10 Interesting Facts & Secrets About Walt Disney World’s Hollywood Studios

The third theme park to open at the Walt Disney World Resort in Florida was MGM Studios—now called Disney’s Hollywood Studios. It opened to the public in May of 1989 and was an instant hit with Guests who loved Disney, Hollywood and all things film and movies! It has grown over the last 30 years to become one of the most attended theme parks in the country. And in honor of its 30th anniversary this year, we thought it would be fun to dig deeper at Hollywood and see how many secrets were hiding across its history, its attractions and its restaurants and structures. Here are 10 things we discovered.


10. It was going to be just a land at first.

Walt Disney himself was actually responsible for the original ideas that would one day become Disney’s Hollywood Studios. Walt had the idea of adding a theme park to his movie studios, but it wasn’t possible in Los Angeles, where traffic and permit red tape stood in his way. (This is why Disneyland was built outside of L. A., in Anaheim, California.) It would be decades before that idea would ever turn into a Hollywood-themed park. That’s because once the idea came to Walt Disney World, it was first envisioned as a land at EPCOT, in addition to Future World and World Showcase. But the idea grew and grew, which prompted Disney to build an entire park, rather than just a Hollywood-themed land.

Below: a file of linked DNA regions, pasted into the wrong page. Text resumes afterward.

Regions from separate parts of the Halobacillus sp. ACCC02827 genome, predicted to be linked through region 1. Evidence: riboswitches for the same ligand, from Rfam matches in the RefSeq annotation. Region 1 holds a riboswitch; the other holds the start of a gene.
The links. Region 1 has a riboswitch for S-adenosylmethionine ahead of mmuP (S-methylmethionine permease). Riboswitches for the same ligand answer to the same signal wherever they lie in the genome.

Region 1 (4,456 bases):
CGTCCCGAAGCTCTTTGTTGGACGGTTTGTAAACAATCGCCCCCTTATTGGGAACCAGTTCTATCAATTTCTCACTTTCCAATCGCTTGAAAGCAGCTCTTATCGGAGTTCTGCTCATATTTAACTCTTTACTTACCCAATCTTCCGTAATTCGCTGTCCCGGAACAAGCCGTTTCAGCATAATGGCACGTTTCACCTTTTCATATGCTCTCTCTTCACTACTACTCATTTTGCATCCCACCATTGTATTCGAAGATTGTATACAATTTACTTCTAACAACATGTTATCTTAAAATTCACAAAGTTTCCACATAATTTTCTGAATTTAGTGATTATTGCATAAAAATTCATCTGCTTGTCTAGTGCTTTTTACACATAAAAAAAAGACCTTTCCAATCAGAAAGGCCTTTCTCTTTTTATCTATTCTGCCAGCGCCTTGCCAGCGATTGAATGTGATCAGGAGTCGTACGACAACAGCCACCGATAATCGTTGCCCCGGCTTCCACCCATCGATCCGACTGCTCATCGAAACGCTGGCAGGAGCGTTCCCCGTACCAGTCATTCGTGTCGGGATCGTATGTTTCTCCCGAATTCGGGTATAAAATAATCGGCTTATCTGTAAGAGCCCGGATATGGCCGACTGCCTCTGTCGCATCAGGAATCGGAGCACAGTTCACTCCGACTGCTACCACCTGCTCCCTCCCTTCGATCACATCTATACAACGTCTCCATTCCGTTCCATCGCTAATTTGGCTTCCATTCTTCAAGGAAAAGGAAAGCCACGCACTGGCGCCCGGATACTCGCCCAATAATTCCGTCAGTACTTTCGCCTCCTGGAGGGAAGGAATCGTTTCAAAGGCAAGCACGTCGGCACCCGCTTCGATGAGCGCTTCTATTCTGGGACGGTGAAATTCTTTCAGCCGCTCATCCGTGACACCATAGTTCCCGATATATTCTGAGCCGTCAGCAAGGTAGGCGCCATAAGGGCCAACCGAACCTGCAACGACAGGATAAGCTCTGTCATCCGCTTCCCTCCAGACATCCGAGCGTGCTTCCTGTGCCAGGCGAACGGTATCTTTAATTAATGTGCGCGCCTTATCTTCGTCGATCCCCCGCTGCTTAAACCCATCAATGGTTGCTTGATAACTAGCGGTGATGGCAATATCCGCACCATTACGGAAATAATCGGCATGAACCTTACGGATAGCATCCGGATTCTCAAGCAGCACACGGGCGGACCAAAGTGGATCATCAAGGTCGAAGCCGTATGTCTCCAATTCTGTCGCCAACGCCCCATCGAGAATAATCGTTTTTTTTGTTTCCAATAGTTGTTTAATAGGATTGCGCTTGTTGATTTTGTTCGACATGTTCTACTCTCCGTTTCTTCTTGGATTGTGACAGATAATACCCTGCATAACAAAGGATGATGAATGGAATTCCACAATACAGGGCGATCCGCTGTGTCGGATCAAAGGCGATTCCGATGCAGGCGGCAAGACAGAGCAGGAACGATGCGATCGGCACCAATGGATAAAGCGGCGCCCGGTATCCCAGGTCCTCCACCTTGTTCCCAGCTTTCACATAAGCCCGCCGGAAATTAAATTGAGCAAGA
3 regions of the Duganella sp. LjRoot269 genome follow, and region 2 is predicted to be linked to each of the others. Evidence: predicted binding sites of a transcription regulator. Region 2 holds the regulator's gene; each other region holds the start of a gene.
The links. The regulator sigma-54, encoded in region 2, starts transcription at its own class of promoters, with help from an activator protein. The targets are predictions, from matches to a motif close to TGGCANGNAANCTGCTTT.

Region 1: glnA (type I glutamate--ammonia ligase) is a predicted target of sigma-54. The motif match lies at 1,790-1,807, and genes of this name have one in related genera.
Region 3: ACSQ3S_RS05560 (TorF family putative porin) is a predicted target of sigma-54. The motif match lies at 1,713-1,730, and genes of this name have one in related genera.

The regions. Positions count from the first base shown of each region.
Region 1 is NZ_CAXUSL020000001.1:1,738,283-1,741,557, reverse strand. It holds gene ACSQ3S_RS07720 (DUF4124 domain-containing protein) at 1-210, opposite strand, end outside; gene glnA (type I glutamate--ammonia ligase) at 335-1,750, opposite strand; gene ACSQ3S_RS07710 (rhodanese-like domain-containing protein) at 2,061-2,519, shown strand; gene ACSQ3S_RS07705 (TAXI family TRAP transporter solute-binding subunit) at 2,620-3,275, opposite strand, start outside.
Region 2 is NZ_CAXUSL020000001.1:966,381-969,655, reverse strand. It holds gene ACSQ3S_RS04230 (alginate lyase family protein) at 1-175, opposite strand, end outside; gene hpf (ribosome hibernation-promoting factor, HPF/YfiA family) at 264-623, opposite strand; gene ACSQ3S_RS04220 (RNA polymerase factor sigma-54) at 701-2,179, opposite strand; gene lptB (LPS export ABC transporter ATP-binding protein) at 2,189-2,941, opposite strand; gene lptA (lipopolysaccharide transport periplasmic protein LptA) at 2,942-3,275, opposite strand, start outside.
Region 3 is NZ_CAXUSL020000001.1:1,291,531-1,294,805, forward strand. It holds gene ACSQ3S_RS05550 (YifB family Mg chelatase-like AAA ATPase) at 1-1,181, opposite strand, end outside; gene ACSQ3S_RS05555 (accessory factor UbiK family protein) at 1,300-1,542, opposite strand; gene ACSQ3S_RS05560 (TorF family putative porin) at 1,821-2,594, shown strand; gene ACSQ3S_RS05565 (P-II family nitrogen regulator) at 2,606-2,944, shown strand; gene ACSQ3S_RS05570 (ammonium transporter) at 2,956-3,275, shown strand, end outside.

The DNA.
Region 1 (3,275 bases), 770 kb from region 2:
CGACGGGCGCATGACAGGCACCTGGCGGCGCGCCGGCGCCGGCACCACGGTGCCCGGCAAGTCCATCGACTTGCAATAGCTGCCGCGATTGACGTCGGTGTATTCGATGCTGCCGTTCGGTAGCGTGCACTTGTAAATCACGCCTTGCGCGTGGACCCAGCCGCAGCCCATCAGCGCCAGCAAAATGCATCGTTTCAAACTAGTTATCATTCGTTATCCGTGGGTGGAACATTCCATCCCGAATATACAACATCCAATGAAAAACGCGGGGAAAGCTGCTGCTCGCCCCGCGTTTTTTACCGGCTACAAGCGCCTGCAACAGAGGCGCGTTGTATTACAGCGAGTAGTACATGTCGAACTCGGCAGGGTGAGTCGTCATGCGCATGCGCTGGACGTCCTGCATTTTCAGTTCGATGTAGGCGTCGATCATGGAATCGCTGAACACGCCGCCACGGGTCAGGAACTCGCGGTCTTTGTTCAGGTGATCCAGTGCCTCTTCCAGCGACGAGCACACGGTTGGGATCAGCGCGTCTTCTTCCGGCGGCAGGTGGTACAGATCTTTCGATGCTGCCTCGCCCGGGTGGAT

9. A few things were animated and filmed at Hollywood Studios.

In the first few years, the theme park wasn’t only a theme park. It served as a studio as well. Disney’s Mulan and Brother Bear were both animated here, and episodes of the All-New Mickey Mouse Club show were filmed here as well. Those episodes included the likes of Justin Timberlake, Britney Spears and others.

8. Its current name is a result of a disagreement between Disney and MGM.

When the park opened in 1989, it was called Disney’s MGM Studios because of a licensing deal made between the two entertainment giants. The name was changed to Disney’s Hollywood Studios in 2008, after Disney learned that MGM was hoping to open its own Hollywood-themed park in Nevada. Disney even sued MGM but didn’t win. Many of us still slip every once in a while and say “MGM Studios.”


7. You can find some “Easter eggs” in one of its restaurants.

At the Hollywood Brown Derby restaurant, you’ll notice lots of caricatures framed on the walls—just like at the original Brown Derby restaurant. You might be surprised to learn that the caricatures with gold frames are actually originals!

6. Only half a plane?

Think back to the now closed Great Movie Ride attraction at Hollywood Studios. The Guest favorite featured several rooms full of elaborate sets and audio-animatronic likenesses that combined to represent some of the most iconic films of all time. If you remember the scene in the ride from Casablanca, you’ll also remember an airplane in the background, but the truth is that it was only a half of a plane! The other half was used in the Jungle Cruise attraction at Magic Kingdom!

5. Aerosmith was not Disney’s first choice.

One of the most thrilling rides in all of the Walt Disney World Resort is Rock ‘n’ Roller Coaster starring Aerosmith. The group’s music is used in the attraction, as are the likenesses of members of the band. But Aerosmith wasn’t the first group approached by Disney. In fact, Disney originally wanted the ride to star the band U2. But when U2 declined the offer, Disney approached Aerosmith instead!

4. The second tallest structure at Disney World is here.